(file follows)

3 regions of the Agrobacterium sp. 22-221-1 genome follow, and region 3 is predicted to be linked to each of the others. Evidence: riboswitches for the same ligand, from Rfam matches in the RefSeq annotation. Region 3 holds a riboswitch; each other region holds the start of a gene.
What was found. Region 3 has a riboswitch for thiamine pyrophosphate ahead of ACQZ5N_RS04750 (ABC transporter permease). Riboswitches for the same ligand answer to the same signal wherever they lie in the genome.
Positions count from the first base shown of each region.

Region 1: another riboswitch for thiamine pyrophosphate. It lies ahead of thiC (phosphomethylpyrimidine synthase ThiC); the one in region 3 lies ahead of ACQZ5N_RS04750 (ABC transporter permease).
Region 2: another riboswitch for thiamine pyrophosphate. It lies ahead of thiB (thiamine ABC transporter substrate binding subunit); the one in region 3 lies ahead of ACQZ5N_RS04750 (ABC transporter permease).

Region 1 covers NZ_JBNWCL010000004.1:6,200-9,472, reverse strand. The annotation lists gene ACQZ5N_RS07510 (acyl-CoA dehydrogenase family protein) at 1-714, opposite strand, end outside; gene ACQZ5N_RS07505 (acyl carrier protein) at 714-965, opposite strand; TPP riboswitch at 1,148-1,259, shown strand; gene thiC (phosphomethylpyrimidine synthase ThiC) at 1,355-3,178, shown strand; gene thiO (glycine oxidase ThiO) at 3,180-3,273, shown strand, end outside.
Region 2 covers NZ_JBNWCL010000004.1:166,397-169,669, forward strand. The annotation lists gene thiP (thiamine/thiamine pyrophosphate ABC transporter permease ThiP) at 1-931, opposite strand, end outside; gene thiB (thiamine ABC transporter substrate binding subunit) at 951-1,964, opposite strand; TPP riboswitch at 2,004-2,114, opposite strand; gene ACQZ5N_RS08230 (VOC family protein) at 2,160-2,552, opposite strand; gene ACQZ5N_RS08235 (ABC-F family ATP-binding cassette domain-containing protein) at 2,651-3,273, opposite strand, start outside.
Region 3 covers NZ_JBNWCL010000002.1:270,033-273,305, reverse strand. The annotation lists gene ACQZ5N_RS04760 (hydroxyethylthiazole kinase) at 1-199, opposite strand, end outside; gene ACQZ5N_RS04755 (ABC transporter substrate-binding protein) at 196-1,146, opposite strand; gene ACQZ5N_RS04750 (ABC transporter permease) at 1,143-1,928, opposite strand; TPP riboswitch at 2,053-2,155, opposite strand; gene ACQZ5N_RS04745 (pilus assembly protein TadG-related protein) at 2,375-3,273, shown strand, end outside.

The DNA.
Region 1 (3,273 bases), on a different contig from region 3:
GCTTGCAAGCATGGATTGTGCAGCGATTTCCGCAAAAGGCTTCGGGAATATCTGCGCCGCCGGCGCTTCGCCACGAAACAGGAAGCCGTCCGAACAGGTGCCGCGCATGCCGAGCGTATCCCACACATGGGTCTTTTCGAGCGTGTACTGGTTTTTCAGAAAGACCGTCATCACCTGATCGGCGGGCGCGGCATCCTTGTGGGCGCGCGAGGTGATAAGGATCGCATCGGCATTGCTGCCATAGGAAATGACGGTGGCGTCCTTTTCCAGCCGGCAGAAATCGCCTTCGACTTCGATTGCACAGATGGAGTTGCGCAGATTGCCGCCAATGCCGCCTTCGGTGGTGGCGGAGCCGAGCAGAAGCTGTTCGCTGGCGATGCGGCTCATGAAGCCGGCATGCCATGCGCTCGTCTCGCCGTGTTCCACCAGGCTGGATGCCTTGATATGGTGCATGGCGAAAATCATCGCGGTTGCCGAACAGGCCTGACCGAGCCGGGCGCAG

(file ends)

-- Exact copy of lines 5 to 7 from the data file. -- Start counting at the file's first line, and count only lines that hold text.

Region 2: another riboswitch for thiamine pyrophosphate. It lies ahead of thiB (thiamine ABC transporter substrate binding subunit); the one in region 3 lies ahead of ACQZ5N_RS04750 (ABC transporter permease).

Region 1 covers NZ_JBNWCL010000004.1:6,200-9,472, reverse strand. The annotation lists gene ACQZ5N_RS07510 (acyl-CoA dehydrogenase family protein) at 1-714, opposite strand, end outside; gene ACQZ5N_RS07505 (acyl carrier protein) at 714-965, opposite strand; TPP riboswitch at 1,148-1,259, shown strand; gene thiC (phosphomethylpyrimidine synthase ThiC) at 1,355-3,178, shown strand; gene thiO (glycine oxidase ThiO) at 3,180-3,273, shown strand, end outside.
Region 2 covers NZ_JBNWCL010000004.1:166,397-169,669, forward strand. The annotation lists gene thiP (thiamine/thiamine pyrophosphate ABC transporter permease ThiP) at 1-931, opposite strand, end outside; gene thiB (thiamine ABC transporter substrate binding subunit) at 951-1,964, opposite strand; TPP riboswitch at 2,004-2,114, opposite strand; gene ACQZ5N_RS08230 (VOC family protein) at 2,160-2,552, opposite strand; gene ACQZ5N_RS08235 (ABC-F family ATP-binding cassette domain-containing protein) at 2,651-3,273, opposite strand, start outside.